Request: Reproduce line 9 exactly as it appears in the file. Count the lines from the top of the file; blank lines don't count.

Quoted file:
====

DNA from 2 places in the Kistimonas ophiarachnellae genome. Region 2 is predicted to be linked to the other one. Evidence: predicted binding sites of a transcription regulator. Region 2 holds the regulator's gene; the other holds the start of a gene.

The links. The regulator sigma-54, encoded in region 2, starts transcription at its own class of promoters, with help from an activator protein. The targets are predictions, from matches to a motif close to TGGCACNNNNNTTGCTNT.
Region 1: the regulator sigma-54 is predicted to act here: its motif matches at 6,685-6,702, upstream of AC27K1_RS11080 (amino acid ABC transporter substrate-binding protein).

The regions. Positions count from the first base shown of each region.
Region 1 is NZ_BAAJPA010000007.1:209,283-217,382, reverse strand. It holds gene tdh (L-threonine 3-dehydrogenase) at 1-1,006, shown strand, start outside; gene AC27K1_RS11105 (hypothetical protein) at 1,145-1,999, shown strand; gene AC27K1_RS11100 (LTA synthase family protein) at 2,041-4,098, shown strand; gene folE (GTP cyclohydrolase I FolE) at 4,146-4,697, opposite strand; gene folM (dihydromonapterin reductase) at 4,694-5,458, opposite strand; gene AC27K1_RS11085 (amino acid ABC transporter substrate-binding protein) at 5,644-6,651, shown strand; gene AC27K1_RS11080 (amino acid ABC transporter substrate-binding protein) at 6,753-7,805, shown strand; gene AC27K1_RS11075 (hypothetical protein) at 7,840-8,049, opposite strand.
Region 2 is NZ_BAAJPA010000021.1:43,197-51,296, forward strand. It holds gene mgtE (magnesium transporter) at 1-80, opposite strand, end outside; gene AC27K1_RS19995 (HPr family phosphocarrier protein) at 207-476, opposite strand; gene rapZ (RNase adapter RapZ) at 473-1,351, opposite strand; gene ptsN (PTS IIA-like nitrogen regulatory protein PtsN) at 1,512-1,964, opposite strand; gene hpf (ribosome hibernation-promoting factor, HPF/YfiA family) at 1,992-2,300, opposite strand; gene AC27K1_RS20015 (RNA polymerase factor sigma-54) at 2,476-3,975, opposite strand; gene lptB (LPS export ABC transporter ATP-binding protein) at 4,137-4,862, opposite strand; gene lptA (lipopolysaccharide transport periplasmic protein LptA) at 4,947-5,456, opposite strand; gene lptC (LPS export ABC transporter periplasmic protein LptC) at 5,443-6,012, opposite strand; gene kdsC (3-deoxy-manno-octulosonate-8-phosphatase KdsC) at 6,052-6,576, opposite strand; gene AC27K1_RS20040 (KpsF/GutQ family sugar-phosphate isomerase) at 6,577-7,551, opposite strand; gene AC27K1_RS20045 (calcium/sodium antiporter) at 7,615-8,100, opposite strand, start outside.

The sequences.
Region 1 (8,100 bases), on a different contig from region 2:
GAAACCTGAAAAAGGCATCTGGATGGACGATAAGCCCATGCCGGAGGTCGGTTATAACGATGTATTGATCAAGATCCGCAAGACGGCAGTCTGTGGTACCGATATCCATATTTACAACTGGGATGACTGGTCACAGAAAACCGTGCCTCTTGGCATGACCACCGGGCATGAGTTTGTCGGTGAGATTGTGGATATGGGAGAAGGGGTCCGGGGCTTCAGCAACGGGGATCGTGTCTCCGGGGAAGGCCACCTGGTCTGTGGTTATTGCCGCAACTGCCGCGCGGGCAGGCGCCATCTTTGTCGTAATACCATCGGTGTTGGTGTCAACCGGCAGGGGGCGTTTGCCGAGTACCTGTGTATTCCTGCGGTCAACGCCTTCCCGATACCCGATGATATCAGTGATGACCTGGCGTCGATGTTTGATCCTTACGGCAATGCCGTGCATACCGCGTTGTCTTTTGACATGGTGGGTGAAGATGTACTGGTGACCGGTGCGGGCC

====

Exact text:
GAAACCTGAAAAAGGCATCTGGATGGACGATAAGCCCATGCCGGAGGTCGGTTATAACGATGTATTGATCAAGATCCGCAAGACGGCAGTCTGTGGTACCGATATCCATATTTACAACTGGGATGACTGGTCACAGAAAACCGTGCCTCTTGGCATGACCACCGGGCATGAGTTTGTCGGTGAGATTGTGGATATGGGAGAAGGGGTCCGGGGCTTCAGCAACGGGGATCGTGTCTCCGGGGAAGGCCACCTGGTCTGTGGTTATTGCCGCAACTGCCGCGCGGGCAGGCGCCATCTTTGTCGTAATACCATCGGTGTTGGTGTCAACCGGCAGGGGGCGTTTGCCGAGTACCTGTGTATTCCTGCGGTCAACGCCTTCCCGATACCCGATGATATCAGTGATGACCTGGCGTCGATGTTTGATCCTTACGGCAATGCCGTGCATACCGCGTTGTCTTTTGACATGGTGGGTGAAGATGTACTGGTGACCGGTGCGGGCC